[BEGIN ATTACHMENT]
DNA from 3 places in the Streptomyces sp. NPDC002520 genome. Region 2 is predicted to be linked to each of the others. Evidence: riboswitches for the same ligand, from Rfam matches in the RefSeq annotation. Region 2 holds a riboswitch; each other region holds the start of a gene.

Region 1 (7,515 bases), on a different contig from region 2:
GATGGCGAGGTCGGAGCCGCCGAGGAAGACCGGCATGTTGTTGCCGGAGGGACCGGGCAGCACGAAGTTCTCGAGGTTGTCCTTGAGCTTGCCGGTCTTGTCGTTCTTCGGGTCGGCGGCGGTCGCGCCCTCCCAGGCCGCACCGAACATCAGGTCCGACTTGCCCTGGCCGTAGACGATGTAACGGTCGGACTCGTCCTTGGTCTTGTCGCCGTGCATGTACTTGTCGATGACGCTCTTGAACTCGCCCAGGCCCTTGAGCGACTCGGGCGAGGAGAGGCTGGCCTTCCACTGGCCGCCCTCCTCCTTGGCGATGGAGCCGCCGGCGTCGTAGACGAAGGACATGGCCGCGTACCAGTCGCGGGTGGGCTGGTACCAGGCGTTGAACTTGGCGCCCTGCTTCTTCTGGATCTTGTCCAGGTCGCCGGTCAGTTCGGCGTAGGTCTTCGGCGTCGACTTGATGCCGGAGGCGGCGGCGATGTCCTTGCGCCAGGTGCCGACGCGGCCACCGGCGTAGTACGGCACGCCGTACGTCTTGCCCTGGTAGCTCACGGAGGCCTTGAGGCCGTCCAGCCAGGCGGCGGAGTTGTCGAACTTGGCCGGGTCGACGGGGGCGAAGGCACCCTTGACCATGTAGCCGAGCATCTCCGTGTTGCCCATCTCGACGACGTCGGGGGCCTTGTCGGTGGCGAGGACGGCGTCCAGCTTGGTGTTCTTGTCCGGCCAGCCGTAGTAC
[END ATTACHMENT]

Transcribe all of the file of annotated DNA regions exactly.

DNA from 3 places in the Streptomyces sp. NPDC002520 genome. Region 2 is predicted to be linked to each of the others. Evidence: riboswitches for the same ligand, from Rfam matches in the RefSeq annotation. Region 2 holds a riboswitch; each other region holds the start of a gene.

Region 1 (7,515 bases), on a different contig from region 2:
GATGGCGAGGTCGGAGCCGCCGAGGAAGACCGGCATGTTGTTGCCGGAGGGACCGGGCAGCACGAAGTTCTCGAGGTTGTCCTTGAGCTTGCCGGTCTTGTCGTTCTTCGGGTCGGCGGCGGTCGCGCCCTCCCAGGCCGCACCGAACATCAGGTCCGACTTGCCCTGGCCGTAGACGATGTAACGGTCGGACTCGTCCTTGGTCTTGTCGCCGTGCATGTACTTGTCGATGACGCTCTTGAACTCGCCCAGGCCCTTGAGCGACTCGGGCGAGGAGAGGCTGGCCTTCCACTGGCCGCCCTCCTCCTTGGCGATGGAGCCGCCGGCGTCGTAGACGAAGGACATGGCCGCGTACCAGTCGCGGGTGGGCTGGTACCAGGCGTTGAACTTGGCGCCCTGCTTCTTCTGGATCTTGTCCAGGTCGCCGGTCAGTTCGGCGTAGGTCTTCGGCGTCGACTTGATGCCGGAGGCGGCGGCGATGTCCTTGCGCCAGGTGCCGACGCGGCCACCGGCGTAGTACGGCACGCCGTACGTCTTGCCCTGGTAGCTCACGGAGGCCTTGAGGCCGTCCAGCCAGGCGGCGGAGTTGTCGAACTTGGCCGGGTCGACGGGGGCGAAGGCACCCTTGACCATGTAGCCGAGCATCTCCGTGTTGCCCATCTCGACGACGTCGGGGGCCTTGTCGGTGGCGAGGACGGCGTCCAGCTTGGTGTTCTTGTCCGGCCAGCCGTAGTAC